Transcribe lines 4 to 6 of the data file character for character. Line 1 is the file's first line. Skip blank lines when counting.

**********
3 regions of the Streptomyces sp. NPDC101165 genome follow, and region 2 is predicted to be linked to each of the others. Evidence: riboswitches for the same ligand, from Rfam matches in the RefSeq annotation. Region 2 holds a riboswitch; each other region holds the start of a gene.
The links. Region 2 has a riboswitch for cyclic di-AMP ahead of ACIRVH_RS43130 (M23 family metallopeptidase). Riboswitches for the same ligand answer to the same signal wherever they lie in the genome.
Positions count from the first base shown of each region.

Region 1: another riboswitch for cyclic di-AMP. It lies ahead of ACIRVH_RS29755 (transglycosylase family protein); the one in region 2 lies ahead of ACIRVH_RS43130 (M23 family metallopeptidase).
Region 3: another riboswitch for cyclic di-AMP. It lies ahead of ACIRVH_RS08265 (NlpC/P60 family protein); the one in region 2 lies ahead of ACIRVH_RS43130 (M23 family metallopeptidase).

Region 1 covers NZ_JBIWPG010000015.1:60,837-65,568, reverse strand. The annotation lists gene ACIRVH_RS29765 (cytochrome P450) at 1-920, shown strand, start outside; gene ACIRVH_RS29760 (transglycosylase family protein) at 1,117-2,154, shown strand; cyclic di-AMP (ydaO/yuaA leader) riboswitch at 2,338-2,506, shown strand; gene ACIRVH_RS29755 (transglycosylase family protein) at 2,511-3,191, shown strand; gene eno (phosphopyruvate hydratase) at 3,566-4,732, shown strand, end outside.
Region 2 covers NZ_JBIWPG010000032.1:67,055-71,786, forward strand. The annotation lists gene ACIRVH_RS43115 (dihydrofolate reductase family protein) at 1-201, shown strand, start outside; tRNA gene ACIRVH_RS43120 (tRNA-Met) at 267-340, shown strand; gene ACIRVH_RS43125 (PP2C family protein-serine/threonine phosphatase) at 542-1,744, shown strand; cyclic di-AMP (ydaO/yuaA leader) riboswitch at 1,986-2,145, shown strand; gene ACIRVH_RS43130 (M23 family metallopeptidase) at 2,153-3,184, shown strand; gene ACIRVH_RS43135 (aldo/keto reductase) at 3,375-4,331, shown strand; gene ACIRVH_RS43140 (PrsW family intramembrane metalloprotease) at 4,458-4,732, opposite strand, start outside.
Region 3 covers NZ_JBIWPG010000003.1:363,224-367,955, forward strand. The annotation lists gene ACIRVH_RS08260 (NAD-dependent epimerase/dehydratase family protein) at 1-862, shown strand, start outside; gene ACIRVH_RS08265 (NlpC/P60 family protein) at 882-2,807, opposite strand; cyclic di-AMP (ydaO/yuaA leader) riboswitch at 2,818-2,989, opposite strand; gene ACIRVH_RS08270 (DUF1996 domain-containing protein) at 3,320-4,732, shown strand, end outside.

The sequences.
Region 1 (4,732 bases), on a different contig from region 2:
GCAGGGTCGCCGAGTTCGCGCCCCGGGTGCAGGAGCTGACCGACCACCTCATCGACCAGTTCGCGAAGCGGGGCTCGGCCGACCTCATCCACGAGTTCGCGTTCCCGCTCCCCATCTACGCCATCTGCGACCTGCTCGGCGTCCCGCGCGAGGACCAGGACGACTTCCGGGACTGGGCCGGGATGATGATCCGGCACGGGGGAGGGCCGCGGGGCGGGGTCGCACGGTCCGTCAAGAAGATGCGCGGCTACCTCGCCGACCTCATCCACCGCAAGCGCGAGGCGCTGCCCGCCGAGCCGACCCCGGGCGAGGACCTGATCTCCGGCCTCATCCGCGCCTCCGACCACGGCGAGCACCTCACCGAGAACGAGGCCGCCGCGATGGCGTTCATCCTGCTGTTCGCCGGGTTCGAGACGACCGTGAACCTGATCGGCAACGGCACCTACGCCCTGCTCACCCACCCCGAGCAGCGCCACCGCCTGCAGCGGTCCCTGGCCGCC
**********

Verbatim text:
Region 1: another riboswitch for cyclic di-AMP. It lies ahead of ACIRVH_RS29755 (transglycosylase family protein); the one in region 2 lies ahead of ACIRVH_RS43130 (M23 family metallopeptidase).
Region 3: another riboswitch for cyclic di-AMP. It lies ahead of ACIRVH_RS08265 (NlpC/P60 family protein); the one in region 2 lies ahead of ACIRVH_RS43130 (M23 family metallopeptidase).

Region 1 covers NZ_JBIWPG010000015.1:60,837-65,568, reverse strand. The annotation lists gene ACIRVH_RS29765 (cytochrome P450) at 1-920, shown strand, start outside; gene ACIRVH_RS29760 (transglycosylase family protein) at 1,117-2,154, shown strand; cyclic di-AMP (ydaO/yuaA leader) riboswitch at 2,338-2,506, shown strand; gene ACIRVH_RS29755 (transglycosylase family protein) at 2,511-3,191, shown strand; gene eno (phosphopyruvate hydratase) at 3,566-4,732, shown strand, end outside.